LEFT: Chuck Fabijanic takes one final look up, while on Half Dome's shoulder, at the famous climbing cables.

RIGHT: Following his third trip up and down Half Dome, Lee Hoedl reflects on the moment before the long hike back to Yosemite Valley 5000 ft. below.

LEFT: A view of the western Sierra Nevada mountains while on top of the shoulder of Half Dome; descending on the climb.

RIGHT: A view, looking downward, of the Half Dome shoulder. You should be able to see individuals coming up the rock formation - it's a very precarious path to follow up and down to Half Dome. Yosemite Valley can be seen on the left side of the photo.

LEFT: One final view of Half Dome from the shoulder pathway.

RIGHT: One final view of Half Dome from the beginning of the trail back down to Yosemite Valley.

LEFT: One final view of Half Dome from the beginning of the trail back down to Yosemite Valley.

RIGHT: Another view of the phenomenal ecosystem of the Yosemite National Park.

LEFT: 2 miles behind us as we continue down the 8.6-mile trail (one-way) to Yosemite Valley.

RIGHT: A rather active black bear along the trail between Half Dome and Little Yosemite Valley; this particular bear found a momentarily abandoned backpack along the trail and decided to drag it to a safe distance and tear it to shreds.

LEFT: Hiking back down toward Nevada Fall, the Merced River will be on your left.

RIGHT: Just before Nevada Fall, there are small water pools of slower water where day hikers often stop to eat, rest and swim. We stopped to have a late lunch and treat ourselves to a well-deserved soaking of our feet in the cold Merced River water.

LEFT: We chose to hike down the Mist Trail, which leaves Nevada Fall on the north side and follows along the Merced River down to the Yosemite Valley floor. Here is an image of Nevada Fall from the north side.

RIGHT: A view directly down at Nevada Fall.

LEFT: Another view of the 594-foot Nevada Fall, looking straight down.

RIGHT: The top of the Mist Trail is a series of broken granite steps that is referred to as the Giant Staircase. The trail upward is strenuous and the trail downward is not easily navigatable.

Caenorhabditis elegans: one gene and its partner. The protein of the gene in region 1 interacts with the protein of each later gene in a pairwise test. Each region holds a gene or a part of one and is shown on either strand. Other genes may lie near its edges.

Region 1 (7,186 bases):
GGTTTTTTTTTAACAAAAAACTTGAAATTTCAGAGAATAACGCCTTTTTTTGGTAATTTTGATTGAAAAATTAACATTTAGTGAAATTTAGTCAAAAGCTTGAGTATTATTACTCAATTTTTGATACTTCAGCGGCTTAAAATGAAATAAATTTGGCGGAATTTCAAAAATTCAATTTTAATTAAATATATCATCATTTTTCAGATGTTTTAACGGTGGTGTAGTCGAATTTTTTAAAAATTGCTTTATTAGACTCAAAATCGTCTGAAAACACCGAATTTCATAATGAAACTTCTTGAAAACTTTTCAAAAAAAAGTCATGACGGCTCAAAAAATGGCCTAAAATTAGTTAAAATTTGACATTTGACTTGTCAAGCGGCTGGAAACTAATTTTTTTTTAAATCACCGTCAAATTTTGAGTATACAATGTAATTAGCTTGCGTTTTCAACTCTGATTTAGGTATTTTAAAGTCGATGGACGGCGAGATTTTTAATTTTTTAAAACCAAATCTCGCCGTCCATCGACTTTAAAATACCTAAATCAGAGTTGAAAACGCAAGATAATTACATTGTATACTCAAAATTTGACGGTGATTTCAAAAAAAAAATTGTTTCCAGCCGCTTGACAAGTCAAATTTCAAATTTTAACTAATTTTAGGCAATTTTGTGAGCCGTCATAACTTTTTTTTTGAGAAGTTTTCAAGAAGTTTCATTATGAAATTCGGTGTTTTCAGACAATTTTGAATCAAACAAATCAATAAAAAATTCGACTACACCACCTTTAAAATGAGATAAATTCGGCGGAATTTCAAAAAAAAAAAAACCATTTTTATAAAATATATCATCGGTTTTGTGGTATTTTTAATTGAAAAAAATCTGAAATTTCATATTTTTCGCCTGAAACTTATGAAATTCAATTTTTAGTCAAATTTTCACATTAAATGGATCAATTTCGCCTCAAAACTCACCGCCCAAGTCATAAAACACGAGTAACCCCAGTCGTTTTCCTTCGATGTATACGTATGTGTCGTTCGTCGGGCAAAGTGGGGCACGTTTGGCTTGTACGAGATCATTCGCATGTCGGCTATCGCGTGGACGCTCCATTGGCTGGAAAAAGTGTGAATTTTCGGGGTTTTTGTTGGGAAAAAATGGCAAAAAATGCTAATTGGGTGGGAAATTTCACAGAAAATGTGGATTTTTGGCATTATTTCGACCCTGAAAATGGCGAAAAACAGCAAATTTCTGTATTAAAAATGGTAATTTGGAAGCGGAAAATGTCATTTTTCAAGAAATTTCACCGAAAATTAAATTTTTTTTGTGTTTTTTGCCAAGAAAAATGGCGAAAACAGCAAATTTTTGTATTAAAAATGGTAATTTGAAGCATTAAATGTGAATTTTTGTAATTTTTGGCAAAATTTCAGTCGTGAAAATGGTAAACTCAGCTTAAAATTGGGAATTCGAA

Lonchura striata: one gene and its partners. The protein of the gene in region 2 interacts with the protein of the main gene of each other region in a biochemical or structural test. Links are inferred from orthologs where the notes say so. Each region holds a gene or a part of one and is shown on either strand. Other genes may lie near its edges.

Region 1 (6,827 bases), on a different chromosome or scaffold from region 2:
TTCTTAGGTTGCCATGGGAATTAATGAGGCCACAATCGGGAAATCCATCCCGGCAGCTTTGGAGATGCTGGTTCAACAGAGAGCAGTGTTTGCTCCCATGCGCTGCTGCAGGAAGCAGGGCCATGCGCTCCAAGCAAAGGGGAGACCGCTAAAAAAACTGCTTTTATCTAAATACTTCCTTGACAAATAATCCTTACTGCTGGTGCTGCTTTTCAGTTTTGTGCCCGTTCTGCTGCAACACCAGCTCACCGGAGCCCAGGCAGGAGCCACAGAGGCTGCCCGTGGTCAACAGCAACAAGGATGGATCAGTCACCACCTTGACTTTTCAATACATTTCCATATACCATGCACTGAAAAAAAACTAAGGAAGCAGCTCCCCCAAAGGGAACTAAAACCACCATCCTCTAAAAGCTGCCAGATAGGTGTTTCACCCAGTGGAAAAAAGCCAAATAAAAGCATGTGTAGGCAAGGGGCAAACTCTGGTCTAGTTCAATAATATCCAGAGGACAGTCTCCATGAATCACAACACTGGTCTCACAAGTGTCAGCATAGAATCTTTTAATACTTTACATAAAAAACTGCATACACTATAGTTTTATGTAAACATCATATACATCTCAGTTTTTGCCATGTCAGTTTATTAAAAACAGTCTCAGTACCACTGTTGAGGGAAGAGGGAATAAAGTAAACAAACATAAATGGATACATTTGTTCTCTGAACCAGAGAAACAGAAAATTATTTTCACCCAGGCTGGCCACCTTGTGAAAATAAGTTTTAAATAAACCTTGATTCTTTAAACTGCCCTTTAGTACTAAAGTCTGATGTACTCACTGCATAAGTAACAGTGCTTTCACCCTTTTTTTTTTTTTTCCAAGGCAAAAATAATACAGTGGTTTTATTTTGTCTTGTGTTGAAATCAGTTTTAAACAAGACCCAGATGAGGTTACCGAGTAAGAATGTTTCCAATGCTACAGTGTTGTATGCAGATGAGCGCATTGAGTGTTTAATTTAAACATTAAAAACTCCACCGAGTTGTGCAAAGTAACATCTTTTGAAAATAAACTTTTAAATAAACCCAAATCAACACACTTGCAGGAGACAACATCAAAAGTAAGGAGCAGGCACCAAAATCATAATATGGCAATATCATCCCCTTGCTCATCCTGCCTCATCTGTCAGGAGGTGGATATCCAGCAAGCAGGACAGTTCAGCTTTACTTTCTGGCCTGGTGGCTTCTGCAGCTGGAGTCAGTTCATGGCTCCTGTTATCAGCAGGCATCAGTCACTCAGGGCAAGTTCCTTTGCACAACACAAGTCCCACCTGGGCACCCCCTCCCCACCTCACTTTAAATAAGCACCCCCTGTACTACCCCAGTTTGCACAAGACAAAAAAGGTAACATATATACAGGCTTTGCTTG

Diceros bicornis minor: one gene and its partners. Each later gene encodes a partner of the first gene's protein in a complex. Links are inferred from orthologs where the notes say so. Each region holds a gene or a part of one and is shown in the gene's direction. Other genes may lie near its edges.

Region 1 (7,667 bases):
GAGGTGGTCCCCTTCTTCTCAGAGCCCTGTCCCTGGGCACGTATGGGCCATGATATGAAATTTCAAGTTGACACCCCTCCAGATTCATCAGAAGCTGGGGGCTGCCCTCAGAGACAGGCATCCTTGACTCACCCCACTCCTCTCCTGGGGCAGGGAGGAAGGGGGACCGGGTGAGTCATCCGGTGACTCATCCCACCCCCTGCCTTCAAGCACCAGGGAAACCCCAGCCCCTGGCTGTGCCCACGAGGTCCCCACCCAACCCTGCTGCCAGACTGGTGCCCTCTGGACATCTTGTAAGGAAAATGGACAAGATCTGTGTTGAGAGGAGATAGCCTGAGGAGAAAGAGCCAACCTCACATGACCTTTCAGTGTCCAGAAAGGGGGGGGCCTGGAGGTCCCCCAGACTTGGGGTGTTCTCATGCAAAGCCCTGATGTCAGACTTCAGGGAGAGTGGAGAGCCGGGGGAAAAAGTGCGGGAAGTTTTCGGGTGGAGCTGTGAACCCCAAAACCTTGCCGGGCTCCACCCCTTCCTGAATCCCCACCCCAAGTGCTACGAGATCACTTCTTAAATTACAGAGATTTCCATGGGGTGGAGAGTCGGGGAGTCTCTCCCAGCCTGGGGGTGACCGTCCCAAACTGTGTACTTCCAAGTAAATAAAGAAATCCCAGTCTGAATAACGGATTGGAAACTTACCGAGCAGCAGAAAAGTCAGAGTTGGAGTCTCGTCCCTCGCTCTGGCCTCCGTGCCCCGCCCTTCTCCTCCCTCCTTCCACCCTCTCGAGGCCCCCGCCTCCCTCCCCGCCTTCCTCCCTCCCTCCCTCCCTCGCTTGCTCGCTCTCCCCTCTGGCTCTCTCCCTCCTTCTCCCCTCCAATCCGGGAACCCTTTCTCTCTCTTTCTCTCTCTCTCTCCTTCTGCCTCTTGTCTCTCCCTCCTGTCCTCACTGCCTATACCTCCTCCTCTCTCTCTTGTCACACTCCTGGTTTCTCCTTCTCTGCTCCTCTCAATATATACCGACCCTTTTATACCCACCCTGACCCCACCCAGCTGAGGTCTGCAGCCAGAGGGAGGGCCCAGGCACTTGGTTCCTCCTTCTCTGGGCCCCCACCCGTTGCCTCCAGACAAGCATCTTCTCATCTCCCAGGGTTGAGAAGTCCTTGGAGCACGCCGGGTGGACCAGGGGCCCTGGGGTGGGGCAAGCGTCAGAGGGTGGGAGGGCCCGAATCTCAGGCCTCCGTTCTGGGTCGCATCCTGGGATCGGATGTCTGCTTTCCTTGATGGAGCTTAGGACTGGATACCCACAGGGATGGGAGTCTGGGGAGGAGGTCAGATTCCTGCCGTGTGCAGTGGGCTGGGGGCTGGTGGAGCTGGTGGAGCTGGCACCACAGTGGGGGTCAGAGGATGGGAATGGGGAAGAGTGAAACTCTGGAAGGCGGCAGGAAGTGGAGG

LEFT: A view downward of the steep switchbacks of the Giant Staircase, along the Mist Trail. In this area, there is very little shade to cool from the afternoon sun.

RIGHT: A view of Nevada Fall.

LEFT: Along the Giant Staircase are wonderful views of the 594-foot Nevada Fall. In the early spring, you will come to understand why the trail is called the "Mist" Trail.

RIGHT: Another view of 594-foot Nevada Fall from the Giant Staircase.

LEFT: Chuck Fabijanic, leading the hike down the Mist Trail and through the Giant Staircase.

RIGHT: A view of the bottom of Nevadal Fall.

LEFT: The water of the Merced River calms down as it distances itself from Nevada Fall. A portion of the Mist Trail finds itself in a canopy of trees before crossing over the Merced River (via bridge). In this area, the water is calmer in an area called the Emerald Pool. This photo was taken on the bridge of the water coming down the Merced River from above.

RIGHT: This photo was taken on the bridge of the water going past us and downstream toward Vernal Fall.

LEFT: Once you've crossed over the bridge to the south side of the Merced River, the water is deceptively calm and there is a wonderful slanted granite ramp to the water called the Silver Apron. Hikers are always tempted to enjoy the waters here, but be careful as just ahead is the 317-foot Vernal Fall. There are guard rails at the top of Vernal Fall in which to capture photos like this one on the left.

RIGHT: A view of Vernal Fall from the top and further down the Merced River.

LEFT: A view beyond Vernal Fall and down into Yosemite Valley.

RIGHT: There is a steep lining of stairs along the granite wall that take you down to the lower part of Vernal Fall. Often there are at least a few rainbows created due to the enormous amount of mist created by Vernal Fall. Be prepared, as Vernal Fall can be so deafening you can't hear others speaking next to you. As well, be careful of your footing as the mist causes the steps along this portion of the trail to be very slippery. We encountered more hikers going up this trail than down it. In our opinion, it was a good idea to use the John Muir Trail in the morning and the Mist Trail in the afternoon due to traffic. As well, the mist cooled us off after a long day of hiking.

LEFT: A distant view of Vernal Fall from the bridge we passed over in the early hours of the same day.

RIGHT: Lee Hoedl, relaxed after the 17-mile hike and climb.

LEFT: Chuck Fabijanic, enjoying the final moments of the day's hike.

RIGHT: The Merced River streaming past the bridge below Vernal Fall.

LEFT: Finally, the Mist Trail connects up to the trailhead at Happy Isles. A view upstream from the bridge at the trailhead.

RIGHT: A view downstream from the bridge at the trailhead.

 SOLUS: Hoedl's Haven; All rights reserved; Copyright 2003